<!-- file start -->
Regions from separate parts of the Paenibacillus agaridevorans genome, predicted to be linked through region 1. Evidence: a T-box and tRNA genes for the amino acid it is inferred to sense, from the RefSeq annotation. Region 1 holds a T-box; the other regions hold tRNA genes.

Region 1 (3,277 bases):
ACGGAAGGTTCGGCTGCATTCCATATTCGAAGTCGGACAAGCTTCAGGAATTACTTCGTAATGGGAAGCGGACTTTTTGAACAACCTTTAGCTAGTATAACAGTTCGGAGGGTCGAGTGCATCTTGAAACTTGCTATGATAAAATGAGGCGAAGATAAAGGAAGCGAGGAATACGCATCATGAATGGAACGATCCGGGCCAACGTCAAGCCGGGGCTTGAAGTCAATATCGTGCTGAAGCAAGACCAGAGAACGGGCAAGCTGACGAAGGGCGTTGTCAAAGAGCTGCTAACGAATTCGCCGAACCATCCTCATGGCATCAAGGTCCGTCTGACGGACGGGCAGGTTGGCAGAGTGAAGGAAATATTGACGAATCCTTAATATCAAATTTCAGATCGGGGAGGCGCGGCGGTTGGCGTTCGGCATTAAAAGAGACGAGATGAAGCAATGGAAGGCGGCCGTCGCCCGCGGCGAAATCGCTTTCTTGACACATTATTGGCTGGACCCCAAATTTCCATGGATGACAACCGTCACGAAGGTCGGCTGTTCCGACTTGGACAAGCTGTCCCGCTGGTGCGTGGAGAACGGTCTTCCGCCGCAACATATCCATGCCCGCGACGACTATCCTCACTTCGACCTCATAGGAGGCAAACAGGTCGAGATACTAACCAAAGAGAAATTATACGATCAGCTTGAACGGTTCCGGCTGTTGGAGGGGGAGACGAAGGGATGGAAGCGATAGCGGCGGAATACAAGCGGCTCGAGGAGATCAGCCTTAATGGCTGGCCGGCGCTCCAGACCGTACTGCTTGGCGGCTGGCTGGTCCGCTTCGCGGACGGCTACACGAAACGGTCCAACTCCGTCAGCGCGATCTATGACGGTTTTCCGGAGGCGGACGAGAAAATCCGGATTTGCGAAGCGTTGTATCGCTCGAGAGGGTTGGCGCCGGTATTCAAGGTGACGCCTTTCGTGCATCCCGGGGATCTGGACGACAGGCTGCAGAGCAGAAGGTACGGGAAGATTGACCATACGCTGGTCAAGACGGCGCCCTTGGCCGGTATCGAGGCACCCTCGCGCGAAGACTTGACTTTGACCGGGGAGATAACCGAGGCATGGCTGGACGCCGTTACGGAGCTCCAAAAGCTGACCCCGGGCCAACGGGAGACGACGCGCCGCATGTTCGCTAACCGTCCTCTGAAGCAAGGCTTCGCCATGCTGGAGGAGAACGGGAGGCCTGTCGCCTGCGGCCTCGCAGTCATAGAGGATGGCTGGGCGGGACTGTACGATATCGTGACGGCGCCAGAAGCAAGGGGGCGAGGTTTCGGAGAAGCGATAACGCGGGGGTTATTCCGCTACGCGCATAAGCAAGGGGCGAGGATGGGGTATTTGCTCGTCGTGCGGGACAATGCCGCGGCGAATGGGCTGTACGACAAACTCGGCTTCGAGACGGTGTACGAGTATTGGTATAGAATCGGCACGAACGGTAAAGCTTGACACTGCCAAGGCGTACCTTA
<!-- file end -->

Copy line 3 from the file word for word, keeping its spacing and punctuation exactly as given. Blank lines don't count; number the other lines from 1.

ACGGAAGGTTCGGCTGCATTCCATATTCGAAGTCGGACAAGCTTCAGGAATTACTTCGTAATGGGAAGCGGACTTTTTGAACAACCTTTAGCTAGTATAACAGTTCGGAGGGTCGAGTGCATCTTGAAACTTGCTATGATAAAATGAGGCGAAGATAAAGGAAGCGAGGAATACGCATCATGAATGGAACGATCCGGGCCAACGTCAAGCCGGGGCTTGAAGTCAATATCGTGCTGAAGCAAGACCAGAGAACGGGCAAGCTGACGAAGGGCGTTGTCAAAGAGCTGCTAACGAATTCGCCGAACCATCCTCATGGCATCAAGGTCCGTCTGACGGACGGGCAGGTTGGCAGAGTGAAGGAAATATTGACGAATCCTTAATATCAAATTTCAGATCGGGGAGGCGCGGCGGTTGGCGTTCGGCATTAAAAGAGACGAGATGAAGCAATGGAAGGCGGCCGTCGCCCGCGGCGAAATCGCTTTCTTGACACATTATTGGCTGGACCCCAAATTTCCATGGATGACAACCGTCACGAAGGTCGGCTGTTCCGACTTGGACAAGCTGTCCCGCTGGTGCGTGGAGAACGGTCTTCCGCCGCAACATATCCATGCCCGCGACGACTATCCTCACTTCGACCTCATAGGAGGCAAACAGGTCGAGATACTAACCAAAGAGAAATTATACGATCAGCTTGAACGGTTCCGGCTGTTGGAGGGGGAGACGAAGGGATGGAAGCGATAGCGGCGGAATACAAGCGGCTCGAGGAGATCAGCCTTAATGGCTGGCCGGCGCTCCAGACCGTACTGCTTGGCGGCTGGCTGGTCCGCTTCGCGGACGGCTACACGAAACGGTCCAACTCCGTCAGCGCGATCTATGACGGTTTTCCGGAGGCGGACGAGAAAATCCGGATTTGCGAAGCGTTGTATCGCTCGAGAGGGTTGGCGCCGGTATTCAAGGTGACGCCTTTCGTGCATCCCGGGGATCTGGACGACAGGCTGCAGAGCAGAAGGTACGGGAAGATTGACCATACGCTGGTCAAGACGGCGCCCTTGGCCGGTATCGAGGCACCCTCGCGCGAAGACTTGACTTTGACCGGGGAGATAACCGAGGCATGGCTGGACGCCGTTACGGAGCTCCAAAAGCTGACCCCGGGCCAACGGGAGACGACGCGCCGCATGTTCGCTAACCGTCCTCTGAAGCAAGGCTTCGCCATGCTGGAGGAGAACGGGAGGCCTGTCGCCTGCGGCCTCGCAGTCATAGAGGATGGCTGGGCGGGACTGTACGATATCGTGACGGCGCCAGAAGCAAGGGGGCGAGGTTTCGGAGAAGCGATAACGCGGGGGTTATTCCGCTACGCGCATAAGCAAGGGGCGAGGATGGGGTATTTGCTCGTCGTGCGGGACAATGCCGCGGCGAATGGGCTGTACGACAAACTCGGCTTCGAGACGGTGTACGAGTATTGGTATAGAATCGGCACGAACGGTAAAGCTTGACACTGCCAAGGCGTACCTTA